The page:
For students of managed care history in Minnesota (if there are any), it feels like déjà vu all over again. Mike Hatch, an astute and politically ambitious state official, challenges the executives and board leaders of a major healthcare organization, pushing for significant changes in leadership and how business is conducted. When the dust settles, the company has made significant changes in its management and governing board, replacing many incumbent board members with new directors chosen by Hatch.
Attorney General Mike Hatch's investigation of spending practices by Allina Health System, parent of the Medica HMO, has grabbed numerous headlines in the past few months. As a result of the pressure applied by Hatch, Allina agreed at the end of July to undo the 1993 merger that brought the Medica HMO and HealthSpan hospital system together. Allina also agreed that David Strand, the CEO-designate for the system, would not hold that position in either of the companies after the split. Allina and Strand took the position that the decision to split the health plan and provider system was the result of a strategic planning process, not Hatchs pressure, and that Strand had himself decided not to seek the CEO position in either organization. A few days later, seven members were named to a new Medica board with Hatch's "consent."
This sequence of events resembles what happened in the late 1980s. In 1987, Hatch was Commissioner of the Minnesota Department of Commerce, the state's insurance regulator. Note that the Commerce Department regulated indemnity insurance and Blue Cross Blue Shield, but the Department of Health was the state's HMO regulator. He became involved in a bitter dispute between doctors contracting with Physicians Health Plan (PHP), then the largest HMO in the state. The dissenting doctors called themselves the PHP Oversight Committee. They challenged a number of practices, including the over-close relationship between the HMO and United HealthCare (UHC). Officers of the HMO were also officers of UHC. In fact, PHP had no independent staff -- it bought everything from UHC in exchange for a percentage of premium revenues.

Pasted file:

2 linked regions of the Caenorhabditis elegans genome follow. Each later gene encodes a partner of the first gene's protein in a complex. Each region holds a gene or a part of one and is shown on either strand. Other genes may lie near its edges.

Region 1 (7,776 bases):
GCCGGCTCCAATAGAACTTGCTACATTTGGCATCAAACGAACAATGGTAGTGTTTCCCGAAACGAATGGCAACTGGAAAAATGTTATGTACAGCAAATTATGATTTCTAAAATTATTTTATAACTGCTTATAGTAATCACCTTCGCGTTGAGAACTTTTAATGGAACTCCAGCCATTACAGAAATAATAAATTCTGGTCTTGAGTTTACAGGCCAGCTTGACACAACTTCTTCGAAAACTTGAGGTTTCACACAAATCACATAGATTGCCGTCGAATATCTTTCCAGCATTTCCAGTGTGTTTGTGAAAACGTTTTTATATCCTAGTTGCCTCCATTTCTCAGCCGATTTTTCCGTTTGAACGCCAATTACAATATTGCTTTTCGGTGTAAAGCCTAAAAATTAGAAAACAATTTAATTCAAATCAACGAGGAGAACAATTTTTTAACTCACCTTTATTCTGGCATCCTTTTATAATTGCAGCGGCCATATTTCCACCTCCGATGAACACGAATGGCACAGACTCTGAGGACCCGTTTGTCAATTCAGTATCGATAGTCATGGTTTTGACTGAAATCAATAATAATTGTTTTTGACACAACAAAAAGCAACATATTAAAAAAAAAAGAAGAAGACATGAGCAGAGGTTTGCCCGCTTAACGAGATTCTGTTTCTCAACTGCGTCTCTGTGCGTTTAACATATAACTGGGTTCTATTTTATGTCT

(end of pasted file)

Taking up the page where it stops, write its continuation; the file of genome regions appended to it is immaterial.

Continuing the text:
The doctors sued the HMO, and the HMO countersued. One of the leaders of the Oversight Committee was Dr. James Ehlen, an endocrinologist and head of the medical staff at St. Marys Hospital in Minneapolis. (St. Mary's was later absorbed by its neighbor, Fairview Riverside Hospital.) Governor Rudy Perpich asked Commissioner Hatch and Sister Mary Madonna Ashton, Commissioner of Health, to mediate between the parties. Hatch pushed the parties to a settlement in which members of the PHP Oversight Committee were given seats on the HMO board. Dr. Ehlen later became chairman of the board and soon after was named CEO. The new board renegotiated the contract with United HealthCare.
Within a few years, Medica and HealthSpan decided to merge and form Allina. Both the state legislature and major employers had sent clear signals encouraging provider systems and HMOs to integrate their operations. After a few years, however, those signals were reversed, and both purchasers and state leaders expressed concern about the impact of significant consolidation by both health plans and provider organizations.
Back to 2001: the Attorney General pushed for the breakup of Medica and the provider organizations, saying that would improve competition in the market and result in lower insurance premiums. He contended that the too close relationship between HMO and provider organization resulted in higher premiums for groups enrolled in Medica. It is correct to say that Medica's premium revenues have increased faster than other HMO - that is borne out by a review of data that we have gathered to prepare Minnesota Managed Care Review each year. The figure below compares Minnesota HMOs on their average commercial premium revenue per member month. It shows that Medica was close to the average in 1994 at about $120 per member per month. Medicas average revenue increased to $178 PMPM, while the average grew more slowly, reaching $166 in 2000.
However, it is not clear to us that relationships within Allina caused those higher premiums. Medica does not use Allina hospitals that much, sending more of its enrollees to Fairview hospitals. Because of its strategy of selling health plans with broad provider networks, it has added competing hospitals to its network, to the direct detriment of Allina hospitals. For example, Medica just added Park Nicollet Clinic to its PPO network. Some patients who used to see doctors that practiced at and admitted to Allina's Abbott Northwestern Hospital will switch to Park Nicollet doctors that practice at and admit to Methodist Hospital.